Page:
Reviewing is subjective and I'm not exactly shy with my opinions on this here site, so I'll just say it: Twisted Romance was not for me. I didn't like the format, which mainly consisted of one longer comic, one short comic, and one piece of prose per issue. Each piece is not connected by artist, writer, or topic. This combined with the fact that there were four issues in the volume made for a very fractured reading experience. I couldn't settle into any of the stories, and several of them didn't feel like romance at all. I'm sure that a large part of this is because I read genre romance and expect that happily-ever-after, but I was only satisfied with maybe two of the stories in this entire collection.
Remember when we talked about Circadia? The fantasy romance comic series about a ballerina and a nonbinary assassin? It's back!
Body Music is the sort of project that's hard to place in one category. It's a series of vignettes, some connected, some not. Some of the stories are romantic, some are decidedly not. Some of the stories are queer, some are straight, some are monogamous, some are polyamorous. Some of the stories are really quite short, a couple meander around a bit.
If you've read our review of Persephone, you can probably guess that I'm a huge fan of Persephone retellings. If you haven't, well... I am a huge fan of Persephone retellings. Is it the original Bad Boy story? Maybe. But there's something more to be explored in retellings. In most of these stories, Persephone isn't trapped in the underworld when she eats pomegranate seeds, she makes a choice, and it's that agency, her claiming of her own body and sexuality, that pulls me like a magnet to these tales.
The Sun Prince, The Saint and The Changeling is one of those comics that sounds too good to be true: a historical m/m romance with beautiful art. The first two parts are out as of this writing, so the review that follows is based on the first 70 pages of what will be a complete graphic novel at the end. The project is set to be 8 parts, which would mean we're about 1/4 of the way through the story at this point.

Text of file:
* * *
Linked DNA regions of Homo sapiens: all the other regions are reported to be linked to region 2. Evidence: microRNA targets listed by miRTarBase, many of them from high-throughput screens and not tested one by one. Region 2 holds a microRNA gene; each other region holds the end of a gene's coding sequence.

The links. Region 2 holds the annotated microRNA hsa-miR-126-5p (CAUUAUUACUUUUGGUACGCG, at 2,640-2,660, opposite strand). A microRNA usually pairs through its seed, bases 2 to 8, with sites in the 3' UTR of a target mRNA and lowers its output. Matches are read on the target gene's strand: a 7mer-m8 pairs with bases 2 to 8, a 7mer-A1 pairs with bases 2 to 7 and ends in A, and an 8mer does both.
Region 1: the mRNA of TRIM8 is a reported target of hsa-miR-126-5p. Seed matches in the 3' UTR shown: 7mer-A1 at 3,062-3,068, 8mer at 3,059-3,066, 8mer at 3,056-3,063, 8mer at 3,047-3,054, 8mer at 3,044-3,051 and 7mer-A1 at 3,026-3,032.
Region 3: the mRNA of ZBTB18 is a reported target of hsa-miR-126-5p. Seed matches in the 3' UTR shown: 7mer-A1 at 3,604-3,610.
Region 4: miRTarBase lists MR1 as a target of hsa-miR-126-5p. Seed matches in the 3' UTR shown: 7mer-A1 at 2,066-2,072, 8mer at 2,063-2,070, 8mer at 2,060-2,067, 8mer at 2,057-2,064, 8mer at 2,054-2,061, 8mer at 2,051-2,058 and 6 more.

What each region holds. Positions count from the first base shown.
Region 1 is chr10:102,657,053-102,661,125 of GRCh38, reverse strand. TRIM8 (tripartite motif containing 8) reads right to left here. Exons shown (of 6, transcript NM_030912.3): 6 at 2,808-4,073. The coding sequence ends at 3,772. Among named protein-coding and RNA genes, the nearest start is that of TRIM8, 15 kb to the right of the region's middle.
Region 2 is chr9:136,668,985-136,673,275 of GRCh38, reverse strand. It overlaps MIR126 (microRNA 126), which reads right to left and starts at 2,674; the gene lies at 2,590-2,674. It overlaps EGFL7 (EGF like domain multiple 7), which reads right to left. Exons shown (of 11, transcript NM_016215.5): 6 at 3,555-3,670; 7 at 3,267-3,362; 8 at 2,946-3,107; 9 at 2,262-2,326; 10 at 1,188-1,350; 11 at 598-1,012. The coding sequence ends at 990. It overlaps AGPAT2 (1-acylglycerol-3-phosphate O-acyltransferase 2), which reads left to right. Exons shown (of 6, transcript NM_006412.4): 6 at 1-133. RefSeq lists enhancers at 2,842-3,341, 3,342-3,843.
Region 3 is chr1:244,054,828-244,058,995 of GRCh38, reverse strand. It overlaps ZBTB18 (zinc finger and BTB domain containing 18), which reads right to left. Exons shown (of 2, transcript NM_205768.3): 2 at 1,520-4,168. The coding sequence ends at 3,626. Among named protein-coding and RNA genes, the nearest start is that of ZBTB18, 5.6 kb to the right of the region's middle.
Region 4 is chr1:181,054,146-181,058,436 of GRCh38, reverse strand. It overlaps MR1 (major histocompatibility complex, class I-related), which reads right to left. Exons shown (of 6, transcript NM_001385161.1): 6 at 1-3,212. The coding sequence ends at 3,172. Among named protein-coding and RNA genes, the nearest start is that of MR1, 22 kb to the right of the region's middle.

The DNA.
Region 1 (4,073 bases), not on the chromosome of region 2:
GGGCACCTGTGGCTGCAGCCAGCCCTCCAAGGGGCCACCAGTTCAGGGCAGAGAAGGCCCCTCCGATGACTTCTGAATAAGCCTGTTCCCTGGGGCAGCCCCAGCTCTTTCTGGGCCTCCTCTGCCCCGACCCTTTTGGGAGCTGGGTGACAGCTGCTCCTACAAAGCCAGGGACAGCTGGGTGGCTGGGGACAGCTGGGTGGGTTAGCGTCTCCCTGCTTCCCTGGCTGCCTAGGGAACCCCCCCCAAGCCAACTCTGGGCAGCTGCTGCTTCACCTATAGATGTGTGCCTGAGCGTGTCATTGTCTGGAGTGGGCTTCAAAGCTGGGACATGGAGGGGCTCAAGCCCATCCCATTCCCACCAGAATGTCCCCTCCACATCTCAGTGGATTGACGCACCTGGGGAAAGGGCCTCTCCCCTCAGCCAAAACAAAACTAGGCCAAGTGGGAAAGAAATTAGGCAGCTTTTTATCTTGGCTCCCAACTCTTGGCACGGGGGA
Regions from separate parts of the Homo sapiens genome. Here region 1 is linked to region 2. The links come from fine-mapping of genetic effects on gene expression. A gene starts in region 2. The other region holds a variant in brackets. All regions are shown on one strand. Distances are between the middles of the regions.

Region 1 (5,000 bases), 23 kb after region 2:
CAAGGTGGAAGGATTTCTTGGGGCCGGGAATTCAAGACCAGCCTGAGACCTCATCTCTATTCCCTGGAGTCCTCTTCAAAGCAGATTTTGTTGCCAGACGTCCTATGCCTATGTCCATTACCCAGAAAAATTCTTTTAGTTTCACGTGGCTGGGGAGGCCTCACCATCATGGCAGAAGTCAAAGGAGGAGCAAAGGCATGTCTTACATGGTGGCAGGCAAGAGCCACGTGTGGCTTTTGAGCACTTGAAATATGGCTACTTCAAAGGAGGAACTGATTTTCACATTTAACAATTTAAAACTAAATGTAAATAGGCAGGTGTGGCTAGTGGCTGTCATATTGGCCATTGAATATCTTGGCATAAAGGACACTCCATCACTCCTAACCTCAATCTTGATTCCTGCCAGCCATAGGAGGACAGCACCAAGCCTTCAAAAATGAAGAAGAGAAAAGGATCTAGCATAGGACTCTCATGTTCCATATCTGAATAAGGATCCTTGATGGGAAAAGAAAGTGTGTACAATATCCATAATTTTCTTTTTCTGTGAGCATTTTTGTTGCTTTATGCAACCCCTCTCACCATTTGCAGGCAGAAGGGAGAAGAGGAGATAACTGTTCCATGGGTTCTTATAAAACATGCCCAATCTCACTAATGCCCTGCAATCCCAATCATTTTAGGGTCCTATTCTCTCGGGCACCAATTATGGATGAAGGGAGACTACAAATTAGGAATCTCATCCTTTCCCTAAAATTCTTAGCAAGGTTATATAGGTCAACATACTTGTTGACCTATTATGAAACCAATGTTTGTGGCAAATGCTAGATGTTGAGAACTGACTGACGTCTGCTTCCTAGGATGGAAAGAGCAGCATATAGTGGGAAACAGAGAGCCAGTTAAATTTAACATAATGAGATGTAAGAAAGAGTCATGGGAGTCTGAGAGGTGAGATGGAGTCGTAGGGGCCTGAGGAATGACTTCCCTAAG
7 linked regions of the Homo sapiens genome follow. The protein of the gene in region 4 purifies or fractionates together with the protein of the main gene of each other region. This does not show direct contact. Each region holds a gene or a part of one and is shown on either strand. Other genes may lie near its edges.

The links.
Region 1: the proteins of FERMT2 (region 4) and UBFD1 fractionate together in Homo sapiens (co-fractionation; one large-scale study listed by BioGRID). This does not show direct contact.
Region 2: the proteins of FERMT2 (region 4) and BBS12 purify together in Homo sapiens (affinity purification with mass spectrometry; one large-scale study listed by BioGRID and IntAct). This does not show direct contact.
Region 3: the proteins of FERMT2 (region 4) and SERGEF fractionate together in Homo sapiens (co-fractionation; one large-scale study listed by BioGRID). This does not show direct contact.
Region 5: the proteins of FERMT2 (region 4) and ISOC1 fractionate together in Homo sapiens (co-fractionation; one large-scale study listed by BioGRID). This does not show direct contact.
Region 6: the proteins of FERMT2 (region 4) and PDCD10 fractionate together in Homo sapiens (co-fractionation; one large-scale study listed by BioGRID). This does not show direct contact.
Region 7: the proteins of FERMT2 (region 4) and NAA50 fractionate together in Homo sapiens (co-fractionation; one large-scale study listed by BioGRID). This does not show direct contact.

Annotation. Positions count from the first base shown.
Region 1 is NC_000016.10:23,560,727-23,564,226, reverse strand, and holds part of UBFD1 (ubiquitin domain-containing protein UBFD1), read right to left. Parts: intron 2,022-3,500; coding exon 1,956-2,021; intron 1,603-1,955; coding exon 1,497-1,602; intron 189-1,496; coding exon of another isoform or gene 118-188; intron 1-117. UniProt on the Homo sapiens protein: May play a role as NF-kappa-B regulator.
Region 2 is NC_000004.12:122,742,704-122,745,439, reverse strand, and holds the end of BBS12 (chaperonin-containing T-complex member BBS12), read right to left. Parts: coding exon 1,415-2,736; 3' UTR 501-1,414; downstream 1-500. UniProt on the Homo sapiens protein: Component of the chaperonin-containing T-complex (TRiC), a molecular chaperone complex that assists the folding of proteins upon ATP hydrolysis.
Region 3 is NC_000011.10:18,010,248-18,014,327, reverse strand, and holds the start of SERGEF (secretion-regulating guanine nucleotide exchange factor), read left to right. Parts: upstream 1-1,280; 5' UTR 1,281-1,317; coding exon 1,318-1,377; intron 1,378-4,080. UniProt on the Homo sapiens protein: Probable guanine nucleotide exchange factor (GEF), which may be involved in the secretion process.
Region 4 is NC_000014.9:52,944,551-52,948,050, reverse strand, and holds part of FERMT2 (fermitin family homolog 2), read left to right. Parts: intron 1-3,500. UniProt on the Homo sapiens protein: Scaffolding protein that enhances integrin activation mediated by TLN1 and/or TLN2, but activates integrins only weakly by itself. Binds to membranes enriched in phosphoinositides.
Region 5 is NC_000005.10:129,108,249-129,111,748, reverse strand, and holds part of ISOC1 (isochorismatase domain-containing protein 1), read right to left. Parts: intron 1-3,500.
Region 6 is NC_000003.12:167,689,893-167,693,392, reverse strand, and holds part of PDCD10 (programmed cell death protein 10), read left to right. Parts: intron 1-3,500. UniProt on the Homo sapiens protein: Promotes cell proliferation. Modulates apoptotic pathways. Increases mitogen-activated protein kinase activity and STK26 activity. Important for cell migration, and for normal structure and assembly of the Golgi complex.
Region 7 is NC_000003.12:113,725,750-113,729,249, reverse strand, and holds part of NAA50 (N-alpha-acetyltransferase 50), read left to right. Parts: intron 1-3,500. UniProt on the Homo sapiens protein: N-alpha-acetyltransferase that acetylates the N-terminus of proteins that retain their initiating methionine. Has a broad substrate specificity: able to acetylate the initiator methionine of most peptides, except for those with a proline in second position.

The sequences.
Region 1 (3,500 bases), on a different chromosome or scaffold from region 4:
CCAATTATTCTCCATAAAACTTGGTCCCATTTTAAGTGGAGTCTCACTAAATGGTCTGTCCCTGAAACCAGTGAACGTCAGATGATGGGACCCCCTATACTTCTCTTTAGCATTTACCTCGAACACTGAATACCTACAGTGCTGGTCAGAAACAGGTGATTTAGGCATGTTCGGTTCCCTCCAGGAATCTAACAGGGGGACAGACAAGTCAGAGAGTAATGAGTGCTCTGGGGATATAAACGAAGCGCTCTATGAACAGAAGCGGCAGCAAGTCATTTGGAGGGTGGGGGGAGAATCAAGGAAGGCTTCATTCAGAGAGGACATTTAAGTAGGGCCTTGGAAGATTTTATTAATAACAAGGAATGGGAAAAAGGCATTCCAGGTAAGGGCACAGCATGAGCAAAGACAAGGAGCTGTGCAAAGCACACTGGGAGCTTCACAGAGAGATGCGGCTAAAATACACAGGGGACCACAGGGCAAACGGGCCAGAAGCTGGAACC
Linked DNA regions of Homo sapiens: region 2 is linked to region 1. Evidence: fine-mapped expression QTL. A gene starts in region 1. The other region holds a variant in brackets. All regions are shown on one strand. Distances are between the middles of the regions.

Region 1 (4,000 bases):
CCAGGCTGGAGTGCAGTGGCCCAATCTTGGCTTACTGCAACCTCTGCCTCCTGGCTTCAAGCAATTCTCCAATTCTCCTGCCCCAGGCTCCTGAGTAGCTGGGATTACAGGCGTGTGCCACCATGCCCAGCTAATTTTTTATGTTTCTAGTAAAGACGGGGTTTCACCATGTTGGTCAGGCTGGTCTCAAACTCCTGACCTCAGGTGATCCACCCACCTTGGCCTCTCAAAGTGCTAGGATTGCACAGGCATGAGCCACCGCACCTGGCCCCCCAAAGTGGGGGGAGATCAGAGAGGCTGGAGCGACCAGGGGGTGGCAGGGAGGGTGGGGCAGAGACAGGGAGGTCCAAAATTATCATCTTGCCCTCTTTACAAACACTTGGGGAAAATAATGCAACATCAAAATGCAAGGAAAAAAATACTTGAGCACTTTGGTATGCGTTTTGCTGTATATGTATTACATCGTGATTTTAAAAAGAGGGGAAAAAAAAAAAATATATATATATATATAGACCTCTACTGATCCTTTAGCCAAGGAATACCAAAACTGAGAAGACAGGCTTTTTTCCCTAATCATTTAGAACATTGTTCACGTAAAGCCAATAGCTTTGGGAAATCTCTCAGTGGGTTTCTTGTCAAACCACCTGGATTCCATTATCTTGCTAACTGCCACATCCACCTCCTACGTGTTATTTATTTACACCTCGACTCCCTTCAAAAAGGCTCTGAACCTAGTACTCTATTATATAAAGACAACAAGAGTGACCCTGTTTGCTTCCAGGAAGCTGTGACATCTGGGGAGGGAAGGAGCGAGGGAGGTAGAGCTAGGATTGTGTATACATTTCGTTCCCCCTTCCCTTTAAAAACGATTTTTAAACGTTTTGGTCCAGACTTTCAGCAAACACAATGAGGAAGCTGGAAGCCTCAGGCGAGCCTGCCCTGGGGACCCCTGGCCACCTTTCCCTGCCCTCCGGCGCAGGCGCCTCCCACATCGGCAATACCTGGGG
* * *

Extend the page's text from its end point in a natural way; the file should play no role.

Oni Press dropped the first issue of Dream Daddy, a comic based on the indie hit video game of the same name. Dream Daddy the game is a dating sim in which you go round meeting a bunch of other dads and dating them. It's packed with dad jokes and gently pokes fun at dating sims in general. It's silly in a self-aware sort of way, though some felt it fetishized male/male relationships. Others were annoyed that you couldn't get an HEA with 100% of the dads.
Sugar is the second Original Graphic Novel (OGN) from Top Cow/Image as they expand the Sunstone universe. When I reviewed the first spin-off, Swing, I was disappointed in the writing, as it was stilted and awkward. I'm happy to say that I didn't have the same issues with Sugar, Vol. 1. Since this is the same writing team, Matt Hawkins and Jenni Cheung, I'm going to speculate a bit as to why I think the writing was better this time around. But first, let's talk plot and art!
What's it like to write about a grim reaper attending college and falling in love? What's it like to draw super cute artwork that also manages to be super gothy? What cake would you bring into the underworld?
Before we jump in here, I'm going to be honest about a couple of things. First off, I'm a child of the 1990's, so I was about the age of these characters during the Spice Girls and Portishead etc. I wore these clothes and watched these shows and a lot of my love of this comic is likely tied up in seeing myself in this book.
Once upon a time, on Twitter, I stumbled across a tweet that said something like "a comic about a Viking girl punching gods and kissing girls." Of course I had to read it! I'm so pleased to tell you that it's exactly what I hoped it would be.